Clinton called the DMZ, the 2.5-mile-wide, 150-mile-long buffer zone between North and South Korea, “the scariest place on Earth.”
President Donald Trump will reportedly not visit the Korean demilitarized zone during his upcoming trip to Asia.
Most U.S. presidents visit the DMZ to send a message to North Korea that the U.S. will stand by its allies and against the regime’s aggression. Former Presidents Bill Clinton, George W. Bush, and Barack Obama visited the DMZ, but Trump will instead travel to Camp Humphreys, a military base just south of Seoul, the Associated Press introduced, citing White House officials.
There has been much speculation surrounding the trip.
South Korean defense officials recently told Yonhap News Agency that White House personnel visited spots along the inter-Korean border in preparation for the president’s visit, suggesting that Trump intended to make a trip to the DMZ.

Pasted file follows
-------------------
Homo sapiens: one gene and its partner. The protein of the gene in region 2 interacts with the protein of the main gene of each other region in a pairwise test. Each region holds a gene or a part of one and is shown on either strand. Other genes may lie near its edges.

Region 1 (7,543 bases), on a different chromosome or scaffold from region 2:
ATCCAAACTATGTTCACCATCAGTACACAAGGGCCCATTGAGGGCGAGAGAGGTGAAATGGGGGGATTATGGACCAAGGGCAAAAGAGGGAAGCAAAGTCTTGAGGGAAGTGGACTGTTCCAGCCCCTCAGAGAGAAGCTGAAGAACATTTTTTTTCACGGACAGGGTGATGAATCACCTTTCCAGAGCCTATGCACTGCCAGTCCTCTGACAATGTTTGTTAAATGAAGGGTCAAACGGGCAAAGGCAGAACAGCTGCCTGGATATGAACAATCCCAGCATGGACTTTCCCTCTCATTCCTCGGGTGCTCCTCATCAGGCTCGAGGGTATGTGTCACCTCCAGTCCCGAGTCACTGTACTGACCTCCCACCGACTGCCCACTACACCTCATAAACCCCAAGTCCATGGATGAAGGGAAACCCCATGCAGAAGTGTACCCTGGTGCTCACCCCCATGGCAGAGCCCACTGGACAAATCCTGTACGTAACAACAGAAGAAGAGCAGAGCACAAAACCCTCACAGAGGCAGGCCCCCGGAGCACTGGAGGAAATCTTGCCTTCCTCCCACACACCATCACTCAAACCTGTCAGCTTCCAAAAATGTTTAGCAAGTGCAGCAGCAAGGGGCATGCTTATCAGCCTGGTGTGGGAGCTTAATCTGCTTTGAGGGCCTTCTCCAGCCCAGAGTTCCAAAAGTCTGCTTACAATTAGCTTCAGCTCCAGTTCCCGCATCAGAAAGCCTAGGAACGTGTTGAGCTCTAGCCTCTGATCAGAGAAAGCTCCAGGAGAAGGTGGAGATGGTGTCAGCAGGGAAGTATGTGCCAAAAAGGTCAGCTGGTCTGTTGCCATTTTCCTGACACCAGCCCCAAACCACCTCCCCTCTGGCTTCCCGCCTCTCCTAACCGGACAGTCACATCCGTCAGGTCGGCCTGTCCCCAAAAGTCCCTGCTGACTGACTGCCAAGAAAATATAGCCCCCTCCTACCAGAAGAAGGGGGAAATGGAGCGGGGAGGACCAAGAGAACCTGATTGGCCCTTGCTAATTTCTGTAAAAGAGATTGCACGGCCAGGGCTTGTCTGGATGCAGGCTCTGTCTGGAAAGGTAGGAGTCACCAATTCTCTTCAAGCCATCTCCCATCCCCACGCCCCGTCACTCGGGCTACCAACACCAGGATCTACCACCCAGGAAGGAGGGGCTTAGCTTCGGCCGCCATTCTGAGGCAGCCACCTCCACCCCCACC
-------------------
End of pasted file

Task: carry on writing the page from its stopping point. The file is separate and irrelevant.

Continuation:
Trump revealed last week that he and his staff were taking a look at the possibility of visiting the border, a move that would follow in the footsteps of his predecessors, as well as his secretary of state and vice president.
There have been concerns about the president’s security and the risk of escalation given the tense state of affairs at the border. White House officials claimed that security is not the issue, indicating that other factors are driving the president’s decision.
Trump will take a two-week trip across Asia next month, stopping in Japan, South Korea, the Philippines, China, and Vietnam. Although the White House asserts the president will not visit the DMZ, Trump is often unpredictable.